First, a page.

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A greener alternative to Wittig

Reaction ditches ylides for a recyclable Pd catalyst

by Leigh Krietsch Boerner
January 10, 2020 | A version of this story appeared in Volume 98, Issue 2

The reaction of two aldol compounds over a palladium catalyst forms aldehydes, which then go through a tandem 
decarbonylation reaction to form alkenes.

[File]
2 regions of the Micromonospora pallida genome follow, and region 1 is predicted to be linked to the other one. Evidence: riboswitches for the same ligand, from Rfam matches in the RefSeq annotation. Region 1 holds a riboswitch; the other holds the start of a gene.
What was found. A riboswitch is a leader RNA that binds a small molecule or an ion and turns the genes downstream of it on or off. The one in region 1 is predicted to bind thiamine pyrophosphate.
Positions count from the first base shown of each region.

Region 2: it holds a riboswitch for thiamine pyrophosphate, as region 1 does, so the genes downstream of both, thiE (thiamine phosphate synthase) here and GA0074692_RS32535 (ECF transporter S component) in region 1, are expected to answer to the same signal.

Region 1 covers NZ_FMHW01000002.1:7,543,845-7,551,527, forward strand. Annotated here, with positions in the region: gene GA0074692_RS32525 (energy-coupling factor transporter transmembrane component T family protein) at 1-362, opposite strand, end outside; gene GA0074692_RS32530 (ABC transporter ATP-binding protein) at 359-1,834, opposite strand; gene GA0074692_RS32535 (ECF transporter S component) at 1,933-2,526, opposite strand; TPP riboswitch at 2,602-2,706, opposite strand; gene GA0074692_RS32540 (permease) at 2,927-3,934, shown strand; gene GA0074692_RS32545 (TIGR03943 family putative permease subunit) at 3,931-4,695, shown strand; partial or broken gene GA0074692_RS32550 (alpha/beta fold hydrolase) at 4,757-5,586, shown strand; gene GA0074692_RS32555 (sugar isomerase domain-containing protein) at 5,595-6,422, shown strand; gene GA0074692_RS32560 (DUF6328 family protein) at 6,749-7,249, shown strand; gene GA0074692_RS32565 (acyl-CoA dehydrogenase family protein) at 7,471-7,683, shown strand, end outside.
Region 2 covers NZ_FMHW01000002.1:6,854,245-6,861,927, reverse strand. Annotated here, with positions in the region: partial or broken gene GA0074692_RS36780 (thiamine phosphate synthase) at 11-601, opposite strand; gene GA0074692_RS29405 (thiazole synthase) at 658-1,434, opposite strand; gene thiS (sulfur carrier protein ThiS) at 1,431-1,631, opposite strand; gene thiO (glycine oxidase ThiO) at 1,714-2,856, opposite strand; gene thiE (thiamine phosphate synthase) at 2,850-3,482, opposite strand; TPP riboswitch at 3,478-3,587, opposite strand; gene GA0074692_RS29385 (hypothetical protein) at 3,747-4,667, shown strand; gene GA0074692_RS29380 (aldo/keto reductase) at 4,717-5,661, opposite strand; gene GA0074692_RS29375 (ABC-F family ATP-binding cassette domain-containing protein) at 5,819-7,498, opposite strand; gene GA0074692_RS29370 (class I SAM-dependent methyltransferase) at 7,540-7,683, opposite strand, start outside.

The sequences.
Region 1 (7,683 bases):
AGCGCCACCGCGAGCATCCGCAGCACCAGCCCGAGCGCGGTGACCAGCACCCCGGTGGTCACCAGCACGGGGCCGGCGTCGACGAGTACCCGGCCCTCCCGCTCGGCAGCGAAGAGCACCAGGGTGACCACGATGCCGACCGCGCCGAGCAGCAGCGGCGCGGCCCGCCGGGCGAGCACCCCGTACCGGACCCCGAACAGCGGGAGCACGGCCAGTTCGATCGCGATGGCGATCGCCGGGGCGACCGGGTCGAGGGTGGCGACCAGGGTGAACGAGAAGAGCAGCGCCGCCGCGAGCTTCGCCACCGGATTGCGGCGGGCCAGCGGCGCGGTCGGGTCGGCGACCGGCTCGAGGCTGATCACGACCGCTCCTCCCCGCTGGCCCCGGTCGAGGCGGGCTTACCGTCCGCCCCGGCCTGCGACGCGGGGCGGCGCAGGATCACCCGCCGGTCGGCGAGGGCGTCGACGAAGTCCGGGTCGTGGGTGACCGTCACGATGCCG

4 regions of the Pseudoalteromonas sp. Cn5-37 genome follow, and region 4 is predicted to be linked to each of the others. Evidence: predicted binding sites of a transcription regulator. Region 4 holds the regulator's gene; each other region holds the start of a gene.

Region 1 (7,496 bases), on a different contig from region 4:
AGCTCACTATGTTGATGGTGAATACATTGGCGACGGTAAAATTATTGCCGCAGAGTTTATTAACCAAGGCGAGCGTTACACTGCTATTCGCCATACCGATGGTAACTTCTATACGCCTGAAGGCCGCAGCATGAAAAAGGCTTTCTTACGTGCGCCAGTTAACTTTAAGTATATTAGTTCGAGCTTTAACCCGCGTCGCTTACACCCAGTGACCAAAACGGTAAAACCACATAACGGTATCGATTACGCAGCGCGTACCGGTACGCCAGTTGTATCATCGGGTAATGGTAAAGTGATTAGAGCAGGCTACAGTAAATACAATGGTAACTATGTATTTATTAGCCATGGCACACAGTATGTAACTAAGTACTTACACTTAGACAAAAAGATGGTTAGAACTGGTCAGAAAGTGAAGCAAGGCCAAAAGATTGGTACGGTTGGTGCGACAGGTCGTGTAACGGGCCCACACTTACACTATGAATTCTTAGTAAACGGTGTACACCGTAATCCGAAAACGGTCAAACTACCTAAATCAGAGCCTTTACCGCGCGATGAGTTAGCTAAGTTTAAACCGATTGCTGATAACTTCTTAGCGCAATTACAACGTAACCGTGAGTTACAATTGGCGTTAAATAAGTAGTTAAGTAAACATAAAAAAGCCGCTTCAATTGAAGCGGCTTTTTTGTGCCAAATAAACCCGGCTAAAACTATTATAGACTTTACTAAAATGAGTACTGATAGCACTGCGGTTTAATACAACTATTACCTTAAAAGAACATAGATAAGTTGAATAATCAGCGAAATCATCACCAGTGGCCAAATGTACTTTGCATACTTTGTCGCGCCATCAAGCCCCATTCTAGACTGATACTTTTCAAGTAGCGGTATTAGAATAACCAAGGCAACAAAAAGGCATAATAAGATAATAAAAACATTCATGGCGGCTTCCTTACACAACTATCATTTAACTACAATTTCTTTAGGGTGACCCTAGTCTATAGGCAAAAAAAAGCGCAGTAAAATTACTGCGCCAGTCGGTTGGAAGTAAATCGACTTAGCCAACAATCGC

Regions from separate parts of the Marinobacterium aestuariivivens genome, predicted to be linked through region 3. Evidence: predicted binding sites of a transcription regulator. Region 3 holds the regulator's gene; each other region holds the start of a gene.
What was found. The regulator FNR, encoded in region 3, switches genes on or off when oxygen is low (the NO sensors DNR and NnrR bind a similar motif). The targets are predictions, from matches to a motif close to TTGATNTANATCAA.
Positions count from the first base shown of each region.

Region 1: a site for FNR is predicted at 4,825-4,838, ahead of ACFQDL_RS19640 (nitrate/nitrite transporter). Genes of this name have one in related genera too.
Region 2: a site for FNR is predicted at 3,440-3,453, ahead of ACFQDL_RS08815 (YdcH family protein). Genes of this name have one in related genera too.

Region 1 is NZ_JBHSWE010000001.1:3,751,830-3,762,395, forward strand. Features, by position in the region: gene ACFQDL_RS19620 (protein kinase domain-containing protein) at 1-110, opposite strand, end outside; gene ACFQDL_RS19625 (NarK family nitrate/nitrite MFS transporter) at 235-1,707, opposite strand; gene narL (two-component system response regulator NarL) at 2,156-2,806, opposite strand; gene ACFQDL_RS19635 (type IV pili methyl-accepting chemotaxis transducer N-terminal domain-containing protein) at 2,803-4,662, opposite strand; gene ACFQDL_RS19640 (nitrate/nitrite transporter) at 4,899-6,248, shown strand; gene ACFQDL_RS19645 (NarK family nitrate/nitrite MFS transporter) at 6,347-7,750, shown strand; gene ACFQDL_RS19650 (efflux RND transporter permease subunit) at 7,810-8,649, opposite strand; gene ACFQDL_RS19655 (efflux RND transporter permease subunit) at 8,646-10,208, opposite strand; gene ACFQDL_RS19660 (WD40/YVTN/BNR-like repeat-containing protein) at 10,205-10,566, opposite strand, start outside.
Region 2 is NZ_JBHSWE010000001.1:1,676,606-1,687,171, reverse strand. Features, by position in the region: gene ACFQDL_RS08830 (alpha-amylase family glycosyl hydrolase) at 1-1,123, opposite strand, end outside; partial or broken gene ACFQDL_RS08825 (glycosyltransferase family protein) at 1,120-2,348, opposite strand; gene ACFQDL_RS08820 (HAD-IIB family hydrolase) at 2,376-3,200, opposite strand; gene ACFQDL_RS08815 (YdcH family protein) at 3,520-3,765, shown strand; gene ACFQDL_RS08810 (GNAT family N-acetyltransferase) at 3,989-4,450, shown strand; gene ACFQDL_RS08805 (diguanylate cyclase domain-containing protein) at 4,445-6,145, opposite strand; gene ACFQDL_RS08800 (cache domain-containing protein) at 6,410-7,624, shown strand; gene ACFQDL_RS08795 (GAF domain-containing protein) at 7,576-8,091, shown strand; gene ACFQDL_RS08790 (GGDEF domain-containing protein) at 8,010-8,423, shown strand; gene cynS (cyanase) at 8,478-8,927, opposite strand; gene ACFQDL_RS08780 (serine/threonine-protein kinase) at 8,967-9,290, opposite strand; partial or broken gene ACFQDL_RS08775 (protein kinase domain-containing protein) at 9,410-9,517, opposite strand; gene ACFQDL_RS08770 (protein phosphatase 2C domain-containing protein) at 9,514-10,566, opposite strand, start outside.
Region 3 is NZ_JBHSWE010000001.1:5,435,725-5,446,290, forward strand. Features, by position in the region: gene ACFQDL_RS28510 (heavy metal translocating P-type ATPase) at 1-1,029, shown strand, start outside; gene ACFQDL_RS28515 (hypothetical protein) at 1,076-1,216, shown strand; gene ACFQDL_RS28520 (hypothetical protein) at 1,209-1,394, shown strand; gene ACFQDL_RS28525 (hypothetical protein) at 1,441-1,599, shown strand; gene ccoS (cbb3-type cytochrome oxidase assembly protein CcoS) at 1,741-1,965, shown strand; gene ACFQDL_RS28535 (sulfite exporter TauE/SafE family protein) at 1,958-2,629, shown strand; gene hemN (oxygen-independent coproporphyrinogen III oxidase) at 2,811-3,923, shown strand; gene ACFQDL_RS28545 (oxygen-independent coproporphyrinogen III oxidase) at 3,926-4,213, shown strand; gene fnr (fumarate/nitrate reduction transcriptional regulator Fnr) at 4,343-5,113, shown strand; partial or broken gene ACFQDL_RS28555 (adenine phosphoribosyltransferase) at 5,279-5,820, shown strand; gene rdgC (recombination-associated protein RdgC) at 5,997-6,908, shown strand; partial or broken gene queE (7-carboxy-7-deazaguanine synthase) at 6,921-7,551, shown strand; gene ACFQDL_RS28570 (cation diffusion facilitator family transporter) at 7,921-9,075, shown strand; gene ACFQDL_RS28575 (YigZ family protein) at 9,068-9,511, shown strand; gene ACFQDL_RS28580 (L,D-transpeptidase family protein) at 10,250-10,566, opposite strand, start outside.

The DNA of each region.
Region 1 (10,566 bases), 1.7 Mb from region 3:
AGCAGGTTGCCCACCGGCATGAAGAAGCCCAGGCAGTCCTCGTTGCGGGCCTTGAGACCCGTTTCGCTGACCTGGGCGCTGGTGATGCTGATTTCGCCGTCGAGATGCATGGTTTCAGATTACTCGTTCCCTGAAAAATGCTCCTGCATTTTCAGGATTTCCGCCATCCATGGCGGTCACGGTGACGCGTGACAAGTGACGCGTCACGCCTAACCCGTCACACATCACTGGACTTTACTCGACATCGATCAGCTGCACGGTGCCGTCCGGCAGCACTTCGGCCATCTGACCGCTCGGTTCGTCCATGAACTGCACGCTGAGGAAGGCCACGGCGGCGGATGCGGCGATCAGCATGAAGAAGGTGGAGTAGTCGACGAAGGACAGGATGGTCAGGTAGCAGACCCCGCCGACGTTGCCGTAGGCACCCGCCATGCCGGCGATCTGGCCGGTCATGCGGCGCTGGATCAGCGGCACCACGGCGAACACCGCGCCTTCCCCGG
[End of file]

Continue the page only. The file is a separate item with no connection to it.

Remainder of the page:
The Wittig reaction, in which chemists use phosphorus ylides to make alkenes out of aldehydes or ketones, is both well known and vastly important to industry. Generating ylides requires hazardous or toxic reagents such as n-butyllithium, however, as well as multiple solvent-thirsty purification steps. Adelina Voutchkova-Kostal and coworkers at George Washington University have now developed a greener alternative to the Wittig reaction by using a recyclable palladium catalyst (J. Am. Chem. Soc. 2019, DOI: 10.1021/jacs.9b12354). The researchers synthesized and tested multiple catalysts. The most effective one was based on a Pd-alumina catalyst and can flip through nine cycles before it begins to lose selectivity. Carbon monoxide and water are the only waste. This reaction shines when making alkenes from aliphatic aldehydes and when combining aliphatic and aromatic aldehydes, Voutchkova-Kostal says. What’s striking about the chemistry is its simplicity, she adds. “It’s combining two reactions that have been around for a long time.” The reaction performs a tandem aldol reaction, which brings the aldehyde and alcohol together, then a decarbonylation step, which spits out CO (shown). The researchers put the two together to make that C–C bond, Voutchkova-Kostal says.


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